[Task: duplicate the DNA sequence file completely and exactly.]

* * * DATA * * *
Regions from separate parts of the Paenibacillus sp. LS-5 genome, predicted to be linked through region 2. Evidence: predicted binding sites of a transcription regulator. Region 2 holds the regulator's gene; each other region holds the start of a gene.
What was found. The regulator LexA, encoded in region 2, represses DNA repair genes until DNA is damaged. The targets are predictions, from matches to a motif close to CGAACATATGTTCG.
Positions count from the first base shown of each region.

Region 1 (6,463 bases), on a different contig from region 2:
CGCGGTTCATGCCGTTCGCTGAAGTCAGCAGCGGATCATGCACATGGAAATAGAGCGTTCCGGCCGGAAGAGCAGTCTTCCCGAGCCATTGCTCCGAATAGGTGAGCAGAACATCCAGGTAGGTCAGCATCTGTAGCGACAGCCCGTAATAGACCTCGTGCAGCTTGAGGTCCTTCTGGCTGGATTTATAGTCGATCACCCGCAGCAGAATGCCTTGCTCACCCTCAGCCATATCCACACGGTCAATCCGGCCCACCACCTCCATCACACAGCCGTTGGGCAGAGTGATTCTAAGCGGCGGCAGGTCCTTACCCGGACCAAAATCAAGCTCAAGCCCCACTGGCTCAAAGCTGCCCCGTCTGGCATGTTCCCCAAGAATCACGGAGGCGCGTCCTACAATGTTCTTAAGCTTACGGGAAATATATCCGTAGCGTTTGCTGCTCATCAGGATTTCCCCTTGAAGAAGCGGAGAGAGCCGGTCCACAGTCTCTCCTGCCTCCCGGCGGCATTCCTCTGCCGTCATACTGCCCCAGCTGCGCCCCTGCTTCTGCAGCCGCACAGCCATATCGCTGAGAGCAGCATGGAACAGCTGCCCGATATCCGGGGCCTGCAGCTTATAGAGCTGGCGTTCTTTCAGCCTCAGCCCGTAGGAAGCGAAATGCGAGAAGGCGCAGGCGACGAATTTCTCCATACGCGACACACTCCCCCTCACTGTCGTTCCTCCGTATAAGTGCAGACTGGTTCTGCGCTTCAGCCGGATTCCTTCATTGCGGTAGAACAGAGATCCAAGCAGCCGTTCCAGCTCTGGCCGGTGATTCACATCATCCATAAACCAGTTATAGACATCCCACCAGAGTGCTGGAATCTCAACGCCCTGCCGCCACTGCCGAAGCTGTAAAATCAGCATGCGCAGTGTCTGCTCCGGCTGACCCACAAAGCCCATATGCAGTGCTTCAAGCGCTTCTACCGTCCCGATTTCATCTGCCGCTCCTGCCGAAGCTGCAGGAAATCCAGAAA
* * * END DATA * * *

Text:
Regions from separate parts of the Paenibacillus sp. LS-5 genome, predicted to be linked through region 2. Evidence: predicted binding sites of a transcription regulator. Region 2 holds the regulator's gene; each other region holds the start of a gene.
What was found. The regulator LexA, encoded in region 2, represses DNA repair genes until DNA is damaged. The targets are predictions, from matches to a motif close to CGAACATATGTTCG.
Positions count from the first base shown of each region.

Region 1 (6,463 bases), on a different contig from region 2:
CGCGGTTCATGCCGTTCGCTGAAGTCAGCAGCGGATCATGCACATGGAAATAGAGCGTTCCGGCCGGAAGAGCAGTCTTCCCGAGCCATTGCTCCGAATAGGTGAGCAGAACATCCAGGTAGGTCAGCATCTGTAGCGACAGCCCGTAATAGACCTCGTGCAGCTTGAGGTCCTTCTGGCTGGATTTATAGTCGATCACCCGCAGCAGAATGCCTTGCTCACCCTCAGCCATATCCACACGGTCAATCCGGCCCACCACCTCCATCACACAGCCGTTGGGCAGAGTGATTCTAAGCGGCGGCAGGTCCTTACCCGGACCAAAATCAAGCTCAAGCCCCACTGGCTCAAAGCTGCCCCGTCTGGCATGTTCCCCAAGAATCACGGAGGCGCGTCCTACAATGTTCTTAAGCTTACGGGAAATATATCCGTAGCGTTTGCTGCTCATCAGGATTTCCCCTTGAAGAAGCGGAGAGAGCCGGTCCACAGTCTCTCCTGCCTCCCGGCGGCATTCCTCTGCCGTCATACTGCCCCAGCTGCGCCCCTGCTTCTGCAGCCGCACAGCCATATCGCTGAGAGCAGCATGGAACAGCTGCCCGATATCCGGGGCCTGCAGCTTATAGAGCTGGCGTTCTTTCAGCCTCAGCCCGTAGGAAGCGAAATGCGAGAAGGCGCAGGCGACGAATTTCTCCATACGCGACACACTCCCCCTCACTGTCGTTCCTCCGTATAAGTGCAGACTGGTTCTGCGCTTCAGCCGGATTCCTTCATTGCGGTAGAACAGAGATCCAAGCAGCCGTTCCAGCTCTGGCCGGTGATTCACATCATCCATAAACCAGTTATAGACATCCCACCAGAGTGCTGGAATCTCAACGCCCTGCCGCCACTGCCGAAGCTGTAAAATCAGCATGCGCAGTGTCTGCTCCGGCTGACCCACAAAGCCCATATGCAGTGCTTCAAGCGCTTCTACCGTCCCGATTTCATCTGCCGCTCCTGCCGAAGCTGCAGGAAATCCAGAAA